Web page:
Rating: 4 stars
“Mister Cleghorn’s Seal” is Judith Kerr’s first children’s novel in 37 years, and it’s worth the long wait.
According to the publicist, “The story is based on a real life experience from when Judith Kerr’s father had taken in an abandoned seal pup when he was young, which Judith recounts in the book’s afterword. Unfortunately, that story did not have the happy ending that Mr. Cleghorn’s does—precisely why Judith chose to rewrite it.”
How lucky for the readers of this charming book that she did. Seal stories with unhappy endings would not be enjoyable reading. In fact, even thinking of the real-life Charlie having a sad ending to his story is disheartening.
Kerr did the line drawings that help bring the story to life. When Mr. Albert Cleghorn visits his cousin by the seaside, his nephew takes him to see a seal pup at the harbor. He tells his uncle that some of the fishermen shoot seals because they don’t like the fact that seals eat some of the fish they could catch. They watch silently as the pup’s mother comes and he nurses.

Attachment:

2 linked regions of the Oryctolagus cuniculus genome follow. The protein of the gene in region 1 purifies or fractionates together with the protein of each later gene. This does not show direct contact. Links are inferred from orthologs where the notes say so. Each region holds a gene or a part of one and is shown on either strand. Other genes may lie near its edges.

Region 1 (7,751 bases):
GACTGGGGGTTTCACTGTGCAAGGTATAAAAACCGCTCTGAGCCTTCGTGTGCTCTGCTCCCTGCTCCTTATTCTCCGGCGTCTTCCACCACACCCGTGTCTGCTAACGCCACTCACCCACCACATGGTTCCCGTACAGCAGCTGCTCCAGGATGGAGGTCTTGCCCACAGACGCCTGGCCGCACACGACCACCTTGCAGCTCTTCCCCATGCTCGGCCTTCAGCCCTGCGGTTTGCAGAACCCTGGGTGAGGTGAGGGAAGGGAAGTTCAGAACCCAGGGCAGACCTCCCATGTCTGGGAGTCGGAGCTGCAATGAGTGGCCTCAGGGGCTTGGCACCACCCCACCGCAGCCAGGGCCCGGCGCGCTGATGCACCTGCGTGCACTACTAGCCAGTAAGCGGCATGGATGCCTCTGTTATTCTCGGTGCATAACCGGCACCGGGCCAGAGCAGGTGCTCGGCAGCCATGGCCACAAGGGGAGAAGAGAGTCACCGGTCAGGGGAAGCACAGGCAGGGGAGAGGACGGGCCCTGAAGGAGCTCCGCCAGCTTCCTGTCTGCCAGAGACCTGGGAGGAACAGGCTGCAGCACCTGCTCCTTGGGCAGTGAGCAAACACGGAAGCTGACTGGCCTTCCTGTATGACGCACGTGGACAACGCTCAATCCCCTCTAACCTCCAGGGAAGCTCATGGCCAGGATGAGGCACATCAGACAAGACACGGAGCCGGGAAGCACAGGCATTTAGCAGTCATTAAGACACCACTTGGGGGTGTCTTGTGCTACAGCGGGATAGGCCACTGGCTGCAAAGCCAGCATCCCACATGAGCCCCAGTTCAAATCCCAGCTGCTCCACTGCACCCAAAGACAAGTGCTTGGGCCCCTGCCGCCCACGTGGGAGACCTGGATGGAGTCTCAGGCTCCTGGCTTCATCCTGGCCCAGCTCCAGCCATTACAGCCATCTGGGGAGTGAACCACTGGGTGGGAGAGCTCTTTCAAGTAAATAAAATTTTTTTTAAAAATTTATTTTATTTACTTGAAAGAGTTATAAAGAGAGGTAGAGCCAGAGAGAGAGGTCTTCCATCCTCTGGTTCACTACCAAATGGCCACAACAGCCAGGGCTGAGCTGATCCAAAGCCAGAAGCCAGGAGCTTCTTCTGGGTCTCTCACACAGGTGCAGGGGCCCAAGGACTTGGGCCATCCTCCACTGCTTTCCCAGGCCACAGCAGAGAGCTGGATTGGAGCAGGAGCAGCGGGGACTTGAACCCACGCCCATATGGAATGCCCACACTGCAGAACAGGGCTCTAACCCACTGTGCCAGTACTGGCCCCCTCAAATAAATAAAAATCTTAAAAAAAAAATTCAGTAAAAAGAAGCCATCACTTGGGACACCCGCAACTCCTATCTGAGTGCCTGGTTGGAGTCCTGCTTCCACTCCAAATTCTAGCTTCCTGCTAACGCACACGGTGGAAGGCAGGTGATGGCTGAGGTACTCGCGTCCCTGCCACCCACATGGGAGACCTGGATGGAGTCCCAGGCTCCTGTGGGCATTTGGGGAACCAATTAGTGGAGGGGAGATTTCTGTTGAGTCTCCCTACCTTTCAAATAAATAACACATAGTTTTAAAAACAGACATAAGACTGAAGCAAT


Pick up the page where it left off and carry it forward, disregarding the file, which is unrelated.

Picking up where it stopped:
One day, Cleghorn notices that the seal pup is lying listlessly on its rock, thin and sad. His nephew tells him that they were shooting seals up the coast, and the mother may have been a victim. When his family thinks that shooting the baby seal is the kindest thing to do so it doesn’t starve to death, Cleghorn decides to save the pup.
The rest of the charming story is about how Cleghorn befriends the lady who lives below him when Charlie sends water splashing over the side of his tub and it wets the ceiling of the apartment below. Miss Craig helps him hide Charlie from the janitor as they try to figure out where Charlie can go to live.
Children will love the ending (adults will, too), and this could very well become a favorite book for bedtime. Kindergarten children could enjoy this book as a read aloud and older children in first, second and third grade will enjoy reading this on their own. Even older children will be charmed by the simple but touching story.
Please note: This review is based on the final hardcover book provided by the publisher, Harper Collins, for review purposes.